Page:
3. ^ Interview with Malcolm Hillgartner
  4. ^ [lithub.com]
  5. ^ [lithub.com]
  6. ^ Rowbotham, Jill (January 23, 2015). "Adrian McKinty, writer, 46". The Australian. Retrieved October 2, 2018.
  7. ^ "Adrian McKinty". The Guardian. Retrieved October 2, 2018.
  8. ^ [www.washingtonpost.com]
  9. ^ [www.amazon.com]
  10. ^ [www.eurocrime.co.uk]
  11. ^ [www.theguardian.com]
  12. ^ [www.wsj.com]
  13. ^ [www.irishtimes.com]
  14. ^ [www.washingtonpost.com] [entertainment.timesonline.co.uk] [www.theguardian.com] [www.independent.co.uk] [www.irishtimes.com] [www.theaustralian.com.au] [www.smh.com.au] [www.theage.com.au] [harpers.org]
  15. ^ CWA Ian Fleming Steel Dagger
  16. ^ [indiana.statebookawards.com]
  17. ^ "Archived copy". Archived from the original on 4 July 2008. Retrieved 2008-09-06.
  18. ^ [www.publishersweekly.com]
  19. ^ "Archived copy". Archived from the original on 24 July 2008. Retrieved 2008-08-09.
  20. ^ [www.spread-the-word.org.uk]
  21. ^ [www.spinetinglermag.com]
  22. ^ [www.booktrade.info]
  23. ^ [www.audible.com]
  24. ^ [www.spinetinglermag.com]
  25. ^ [www.lexpress.fr]
  26. ^ "Archived copy". Archived from the original on 29 November 2014. Retrieved 2014-11-16.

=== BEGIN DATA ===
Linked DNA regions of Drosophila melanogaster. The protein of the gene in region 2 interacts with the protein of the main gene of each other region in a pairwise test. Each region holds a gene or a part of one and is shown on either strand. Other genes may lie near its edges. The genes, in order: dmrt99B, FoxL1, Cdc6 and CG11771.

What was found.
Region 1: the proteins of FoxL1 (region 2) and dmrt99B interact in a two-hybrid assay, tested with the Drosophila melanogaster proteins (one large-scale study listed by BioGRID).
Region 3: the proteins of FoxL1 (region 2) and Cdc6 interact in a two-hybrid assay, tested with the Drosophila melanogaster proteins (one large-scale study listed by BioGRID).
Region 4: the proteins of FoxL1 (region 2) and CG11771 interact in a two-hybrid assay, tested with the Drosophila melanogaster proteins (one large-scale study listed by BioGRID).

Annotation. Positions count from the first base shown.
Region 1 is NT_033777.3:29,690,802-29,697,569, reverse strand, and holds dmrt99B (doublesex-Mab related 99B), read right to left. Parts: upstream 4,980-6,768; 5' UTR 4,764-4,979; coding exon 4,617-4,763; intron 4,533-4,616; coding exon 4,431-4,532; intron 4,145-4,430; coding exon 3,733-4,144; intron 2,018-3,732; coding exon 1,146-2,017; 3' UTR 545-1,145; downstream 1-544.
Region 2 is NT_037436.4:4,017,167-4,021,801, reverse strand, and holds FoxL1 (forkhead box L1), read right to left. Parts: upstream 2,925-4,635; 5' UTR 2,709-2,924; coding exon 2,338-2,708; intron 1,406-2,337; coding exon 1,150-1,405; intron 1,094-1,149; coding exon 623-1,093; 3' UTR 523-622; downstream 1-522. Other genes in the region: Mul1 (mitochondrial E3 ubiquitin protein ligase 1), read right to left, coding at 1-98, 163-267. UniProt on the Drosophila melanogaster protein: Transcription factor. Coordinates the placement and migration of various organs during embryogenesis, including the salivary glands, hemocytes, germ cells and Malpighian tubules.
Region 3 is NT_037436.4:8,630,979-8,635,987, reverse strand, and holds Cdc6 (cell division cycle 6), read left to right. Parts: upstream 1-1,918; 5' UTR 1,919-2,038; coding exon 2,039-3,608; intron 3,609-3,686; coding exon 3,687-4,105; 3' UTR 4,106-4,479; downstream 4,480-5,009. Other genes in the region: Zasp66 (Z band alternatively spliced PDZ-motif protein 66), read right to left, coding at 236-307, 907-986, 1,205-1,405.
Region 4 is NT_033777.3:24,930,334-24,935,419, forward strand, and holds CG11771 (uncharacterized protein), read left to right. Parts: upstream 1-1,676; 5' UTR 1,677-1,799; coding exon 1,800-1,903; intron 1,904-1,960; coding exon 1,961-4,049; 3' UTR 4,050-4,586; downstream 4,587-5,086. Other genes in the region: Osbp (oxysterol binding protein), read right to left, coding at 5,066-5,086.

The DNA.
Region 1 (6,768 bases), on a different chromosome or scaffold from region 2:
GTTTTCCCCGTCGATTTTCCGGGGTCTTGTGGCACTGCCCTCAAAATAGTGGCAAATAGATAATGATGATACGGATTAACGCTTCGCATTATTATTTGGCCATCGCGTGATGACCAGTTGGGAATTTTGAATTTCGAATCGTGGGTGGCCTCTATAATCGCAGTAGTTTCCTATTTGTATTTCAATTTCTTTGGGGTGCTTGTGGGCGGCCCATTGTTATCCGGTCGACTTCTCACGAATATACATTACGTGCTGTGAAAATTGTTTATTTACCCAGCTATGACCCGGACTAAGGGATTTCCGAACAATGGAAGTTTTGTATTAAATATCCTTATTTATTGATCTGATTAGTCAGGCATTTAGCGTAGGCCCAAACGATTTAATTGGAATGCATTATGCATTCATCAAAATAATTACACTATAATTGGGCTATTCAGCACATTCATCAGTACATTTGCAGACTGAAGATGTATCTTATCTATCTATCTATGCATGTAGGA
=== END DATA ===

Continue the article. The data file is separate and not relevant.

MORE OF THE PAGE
27. ^ [www.crimefest.com]
  28. ^ [www.stopyourekillingme.com]
  29. ^ [www.austcrimewriters.com]
  30. ^ [www.lalettredulibraire.com]
  31. ^ [www.booktrade.info]
  32. ^ [www.belfasttelegraph.co.uk]
  33. ^ [www.audiofilemagazine.com]
  34. ^ [www.booklistonline.com]
  35. ^ [www.theedgars.com]
  36. ^ [www.austcrimewriters.com]
  37. ^ "Boucercon Nominees". Archived from the original on 7 February 2012.
  38. ^ Adrian McKinty [@adrianmckinty] (9 February 2016). "bloody delighted to be shortlisted for best mystery audiobook! #audies #underdog #blackstoneaudio #mystery" (Tweet) – via Twitter. /photo/1
  39. ^ [www.bostonglobe.com]
  40. ^ Burke, Declan. "Irish Times".
  41. ^ [www.theedgars.com]
  42. ^ [www.stopyourekillingme.com]
  43. ^ [www.bostonglobe.com]
  44. ^ [www.irishtimes.com]
  45. ^ [www.bbc.com]
  46. ^ [www.austcrimewriters.com]
  47. ^ [mysteryreadersinc.blogspot.com.au]
  48. ^ [bouchercon2017.com]
  49. ^ [www.smh.com.au]
  50. ^ [thrillerwriters.org]
  51. ^ [wwwshotsmagcouk.blogspot.com.au]
  52. ^ [www.bostonglobe.com]
  53. ^ Anderson, Patrick (March 26, 2007). "Going great guns in Belfast". Washington Post. Retrieved 28 March 2016.
  54. ^ [www.publishersweekly.com]

External links